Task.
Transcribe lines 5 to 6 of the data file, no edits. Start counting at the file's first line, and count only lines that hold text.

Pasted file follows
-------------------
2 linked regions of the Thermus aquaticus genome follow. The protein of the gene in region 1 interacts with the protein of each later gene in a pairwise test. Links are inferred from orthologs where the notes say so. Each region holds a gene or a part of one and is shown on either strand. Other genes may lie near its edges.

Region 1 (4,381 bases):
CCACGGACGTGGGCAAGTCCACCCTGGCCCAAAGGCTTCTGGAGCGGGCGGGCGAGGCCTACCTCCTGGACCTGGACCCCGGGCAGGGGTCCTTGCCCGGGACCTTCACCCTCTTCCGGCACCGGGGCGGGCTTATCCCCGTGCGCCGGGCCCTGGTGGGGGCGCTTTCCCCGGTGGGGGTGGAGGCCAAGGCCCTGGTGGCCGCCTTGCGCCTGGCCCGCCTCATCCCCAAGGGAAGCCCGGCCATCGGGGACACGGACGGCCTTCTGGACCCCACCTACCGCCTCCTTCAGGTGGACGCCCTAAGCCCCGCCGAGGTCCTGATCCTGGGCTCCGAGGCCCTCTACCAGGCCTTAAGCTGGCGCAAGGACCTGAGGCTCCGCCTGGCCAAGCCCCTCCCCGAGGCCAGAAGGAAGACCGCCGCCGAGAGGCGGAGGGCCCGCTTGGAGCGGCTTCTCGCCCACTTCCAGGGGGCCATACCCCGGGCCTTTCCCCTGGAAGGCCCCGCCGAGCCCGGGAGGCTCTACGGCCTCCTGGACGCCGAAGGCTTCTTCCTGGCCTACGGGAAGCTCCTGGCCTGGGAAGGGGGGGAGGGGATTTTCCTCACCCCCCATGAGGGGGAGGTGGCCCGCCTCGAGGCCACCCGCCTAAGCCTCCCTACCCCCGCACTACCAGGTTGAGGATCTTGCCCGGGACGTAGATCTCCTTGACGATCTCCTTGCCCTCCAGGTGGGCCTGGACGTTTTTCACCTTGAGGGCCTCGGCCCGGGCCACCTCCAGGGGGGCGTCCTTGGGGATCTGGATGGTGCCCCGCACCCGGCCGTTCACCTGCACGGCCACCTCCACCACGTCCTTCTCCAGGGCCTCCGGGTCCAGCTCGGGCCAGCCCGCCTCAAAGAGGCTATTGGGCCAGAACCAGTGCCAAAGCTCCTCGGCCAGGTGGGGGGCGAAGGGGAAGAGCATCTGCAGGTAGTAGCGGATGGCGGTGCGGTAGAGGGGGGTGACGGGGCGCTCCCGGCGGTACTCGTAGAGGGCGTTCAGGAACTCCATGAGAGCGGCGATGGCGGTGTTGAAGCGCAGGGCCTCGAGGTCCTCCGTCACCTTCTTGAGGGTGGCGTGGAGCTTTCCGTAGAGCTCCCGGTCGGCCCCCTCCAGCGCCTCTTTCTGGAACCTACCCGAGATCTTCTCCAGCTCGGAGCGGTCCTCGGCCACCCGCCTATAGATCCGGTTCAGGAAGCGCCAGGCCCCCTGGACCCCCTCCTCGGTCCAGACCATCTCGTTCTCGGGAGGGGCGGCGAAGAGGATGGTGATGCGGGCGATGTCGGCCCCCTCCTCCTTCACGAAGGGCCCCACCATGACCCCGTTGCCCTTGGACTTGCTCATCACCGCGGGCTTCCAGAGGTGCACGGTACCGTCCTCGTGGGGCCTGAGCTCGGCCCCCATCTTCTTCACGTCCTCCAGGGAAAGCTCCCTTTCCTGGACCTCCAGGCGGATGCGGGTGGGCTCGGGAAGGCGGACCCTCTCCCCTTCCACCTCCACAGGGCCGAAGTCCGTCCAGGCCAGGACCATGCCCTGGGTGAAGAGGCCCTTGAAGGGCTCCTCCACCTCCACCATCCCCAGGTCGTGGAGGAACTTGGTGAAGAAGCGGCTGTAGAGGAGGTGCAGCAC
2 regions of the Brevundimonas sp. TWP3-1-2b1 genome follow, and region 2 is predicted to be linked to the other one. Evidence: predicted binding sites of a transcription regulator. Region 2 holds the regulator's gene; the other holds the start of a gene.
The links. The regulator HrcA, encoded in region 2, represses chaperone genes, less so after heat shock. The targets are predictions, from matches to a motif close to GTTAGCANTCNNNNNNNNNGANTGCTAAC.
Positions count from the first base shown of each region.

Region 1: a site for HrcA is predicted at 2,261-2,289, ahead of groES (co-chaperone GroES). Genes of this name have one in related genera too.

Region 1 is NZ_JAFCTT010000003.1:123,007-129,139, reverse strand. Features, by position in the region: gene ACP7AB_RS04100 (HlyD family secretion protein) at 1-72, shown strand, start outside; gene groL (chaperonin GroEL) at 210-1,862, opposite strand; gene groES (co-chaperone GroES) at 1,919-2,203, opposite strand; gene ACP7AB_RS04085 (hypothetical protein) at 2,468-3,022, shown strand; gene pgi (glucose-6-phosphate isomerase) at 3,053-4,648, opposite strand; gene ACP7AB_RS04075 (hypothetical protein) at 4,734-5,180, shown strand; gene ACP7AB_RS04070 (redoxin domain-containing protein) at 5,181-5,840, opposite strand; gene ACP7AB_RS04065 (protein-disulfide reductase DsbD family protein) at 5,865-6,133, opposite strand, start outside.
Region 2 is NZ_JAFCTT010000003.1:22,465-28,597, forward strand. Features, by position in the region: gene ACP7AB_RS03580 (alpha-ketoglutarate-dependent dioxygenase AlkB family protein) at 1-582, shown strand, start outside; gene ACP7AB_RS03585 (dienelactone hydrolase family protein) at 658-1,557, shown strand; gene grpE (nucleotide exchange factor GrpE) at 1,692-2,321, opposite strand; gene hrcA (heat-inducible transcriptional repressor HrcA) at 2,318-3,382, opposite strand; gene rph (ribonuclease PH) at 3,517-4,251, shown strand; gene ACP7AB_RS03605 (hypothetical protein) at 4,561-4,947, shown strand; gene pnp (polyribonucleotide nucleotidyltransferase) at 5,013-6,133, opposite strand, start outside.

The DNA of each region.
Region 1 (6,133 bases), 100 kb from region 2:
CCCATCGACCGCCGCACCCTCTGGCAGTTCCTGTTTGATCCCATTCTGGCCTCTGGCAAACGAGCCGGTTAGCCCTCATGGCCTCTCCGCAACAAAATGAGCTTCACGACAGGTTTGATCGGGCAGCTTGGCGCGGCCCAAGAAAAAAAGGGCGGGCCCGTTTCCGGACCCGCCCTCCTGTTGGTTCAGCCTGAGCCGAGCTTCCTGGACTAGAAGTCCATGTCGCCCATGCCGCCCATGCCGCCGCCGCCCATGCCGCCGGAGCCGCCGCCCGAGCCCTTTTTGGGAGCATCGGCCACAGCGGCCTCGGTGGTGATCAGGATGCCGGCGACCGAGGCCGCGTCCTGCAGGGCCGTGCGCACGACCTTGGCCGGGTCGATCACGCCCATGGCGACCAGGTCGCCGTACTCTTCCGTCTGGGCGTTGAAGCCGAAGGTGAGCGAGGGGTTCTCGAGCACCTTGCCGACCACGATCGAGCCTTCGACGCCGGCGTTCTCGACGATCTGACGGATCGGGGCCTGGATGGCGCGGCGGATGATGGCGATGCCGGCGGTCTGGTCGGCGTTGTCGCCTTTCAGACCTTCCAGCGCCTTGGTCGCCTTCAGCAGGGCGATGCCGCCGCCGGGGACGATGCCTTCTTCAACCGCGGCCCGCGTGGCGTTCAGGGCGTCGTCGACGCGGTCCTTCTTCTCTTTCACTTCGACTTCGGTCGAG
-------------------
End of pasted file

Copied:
The links. The regulator HrcA, encoded in region 2, represses chaperone genes, less so after heat shock. The targets are predictions, from matches to a motif close to GTTAGCANTCNNNNNNNNNGANTGCTAAC.
Positions count from the first base shown of each region.